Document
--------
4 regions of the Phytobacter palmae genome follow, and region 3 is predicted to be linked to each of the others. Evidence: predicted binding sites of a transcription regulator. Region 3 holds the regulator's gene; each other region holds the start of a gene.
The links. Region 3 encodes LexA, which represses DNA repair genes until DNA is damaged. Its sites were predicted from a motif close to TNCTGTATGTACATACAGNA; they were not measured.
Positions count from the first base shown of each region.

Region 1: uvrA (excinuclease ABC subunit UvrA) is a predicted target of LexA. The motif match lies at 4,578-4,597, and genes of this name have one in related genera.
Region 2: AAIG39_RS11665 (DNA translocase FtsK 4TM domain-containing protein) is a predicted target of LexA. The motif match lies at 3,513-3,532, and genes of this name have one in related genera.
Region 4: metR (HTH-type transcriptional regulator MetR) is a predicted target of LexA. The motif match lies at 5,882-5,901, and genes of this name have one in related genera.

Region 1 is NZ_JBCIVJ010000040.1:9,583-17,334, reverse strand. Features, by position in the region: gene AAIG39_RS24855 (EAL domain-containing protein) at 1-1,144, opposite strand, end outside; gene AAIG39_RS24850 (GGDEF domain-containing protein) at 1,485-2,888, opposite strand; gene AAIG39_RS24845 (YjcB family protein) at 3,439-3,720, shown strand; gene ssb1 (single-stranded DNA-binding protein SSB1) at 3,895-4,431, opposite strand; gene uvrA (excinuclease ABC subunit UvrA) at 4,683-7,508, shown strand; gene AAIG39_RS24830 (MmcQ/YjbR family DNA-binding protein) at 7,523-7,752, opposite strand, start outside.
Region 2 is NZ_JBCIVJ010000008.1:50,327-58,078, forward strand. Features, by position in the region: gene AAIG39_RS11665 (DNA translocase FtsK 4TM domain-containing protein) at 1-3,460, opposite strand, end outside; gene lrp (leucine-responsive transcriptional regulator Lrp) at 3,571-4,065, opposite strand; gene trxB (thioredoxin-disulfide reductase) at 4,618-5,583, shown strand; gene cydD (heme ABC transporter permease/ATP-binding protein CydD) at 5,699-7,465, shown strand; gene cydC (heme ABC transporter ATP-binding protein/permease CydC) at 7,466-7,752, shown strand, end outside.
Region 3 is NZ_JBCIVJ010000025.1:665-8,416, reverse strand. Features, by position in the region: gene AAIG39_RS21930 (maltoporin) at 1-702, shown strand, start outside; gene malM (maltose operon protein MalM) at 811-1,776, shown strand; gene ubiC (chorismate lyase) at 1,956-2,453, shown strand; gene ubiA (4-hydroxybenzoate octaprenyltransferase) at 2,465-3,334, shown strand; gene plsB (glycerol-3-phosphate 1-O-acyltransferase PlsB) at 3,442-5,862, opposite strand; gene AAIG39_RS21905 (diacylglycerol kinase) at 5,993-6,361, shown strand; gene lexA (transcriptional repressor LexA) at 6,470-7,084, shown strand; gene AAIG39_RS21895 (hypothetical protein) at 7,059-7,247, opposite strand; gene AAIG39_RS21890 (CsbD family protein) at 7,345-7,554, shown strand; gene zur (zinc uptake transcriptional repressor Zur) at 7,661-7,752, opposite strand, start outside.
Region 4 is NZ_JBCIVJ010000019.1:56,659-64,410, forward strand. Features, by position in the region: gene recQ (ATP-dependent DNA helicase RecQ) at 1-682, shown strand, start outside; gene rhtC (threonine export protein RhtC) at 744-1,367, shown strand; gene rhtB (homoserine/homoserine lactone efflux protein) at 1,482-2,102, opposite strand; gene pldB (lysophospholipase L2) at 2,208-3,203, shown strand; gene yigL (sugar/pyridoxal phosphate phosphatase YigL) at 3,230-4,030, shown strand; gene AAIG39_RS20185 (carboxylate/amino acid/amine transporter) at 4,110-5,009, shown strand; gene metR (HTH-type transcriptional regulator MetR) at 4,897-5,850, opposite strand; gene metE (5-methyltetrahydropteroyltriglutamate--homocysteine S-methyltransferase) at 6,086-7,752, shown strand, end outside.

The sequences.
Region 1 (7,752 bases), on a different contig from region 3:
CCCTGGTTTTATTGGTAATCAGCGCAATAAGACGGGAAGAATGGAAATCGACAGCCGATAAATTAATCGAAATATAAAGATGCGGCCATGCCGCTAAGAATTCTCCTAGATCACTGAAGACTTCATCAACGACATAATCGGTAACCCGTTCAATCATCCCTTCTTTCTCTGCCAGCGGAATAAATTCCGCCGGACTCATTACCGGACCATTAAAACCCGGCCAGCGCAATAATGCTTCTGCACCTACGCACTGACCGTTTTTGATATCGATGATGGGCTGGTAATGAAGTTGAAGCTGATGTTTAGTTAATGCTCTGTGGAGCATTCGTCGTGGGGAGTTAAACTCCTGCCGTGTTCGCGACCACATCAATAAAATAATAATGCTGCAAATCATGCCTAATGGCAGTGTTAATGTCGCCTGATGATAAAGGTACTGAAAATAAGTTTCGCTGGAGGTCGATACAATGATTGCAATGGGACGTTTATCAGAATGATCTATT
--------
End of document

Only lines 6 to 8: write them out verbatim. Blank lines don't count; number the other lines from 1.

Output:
Region 4: metR (HTH-type transcriptional regulator MetR) is a predicted target of LexA. The motif match lies at 5,882-5,901, and genes of this name have one in related genera.

Region 1 is NZ_JBCIVJ010000040.1:9,583-17,334, reverse strand. Features, by position in the region: gene AAIG39_RS24855 (EAL domain-containing protein) at 1-1,144, opposite strand, end outside; gene AAIG39_RS24850 (GGDEF domain-containing protein) at 1,485-2,888, opposite strand; gene AAIG39_RS24845 (YjcB family protein) at 3,439-3,720, shown strand; gene ssb1 (single-stranded DNA-binding protein SSB1) at 3,895-4,431, opposite strand; gene uvrA (excinuclease ABC subunit UvrA) at 4,683-7,508, shown strand; gene AAIG39_RS24830 (MmcQ/YjbR family DNA-binding protein) at 7,523-7,752, opposite strand, start outside.
Region 2 is NZ_JBCIVJ010000008.1:50,327-58,078, forward strand. Features, by position in the region: gene AAIG39_RS11665 (DNA translocase FtsK 4TM domain-containing protein) at 1-3,460, opposite strand, end outside; gene lrp (leucine-responsive transcriptional regulator Lrp) at 3,571-4,065, opposite strand; gene trxB (thioredoxin-disulfide reductase) at 4,618-5,583, shown strand; gene cydD (heme ABC transporter permease/ATP-binding protein CydD) at 5,699-7,465, shown strand; gene cydC (heme ABC transporter ATP-binding protein/permease CydC) at 7,466-7,752, shown strand, end outside.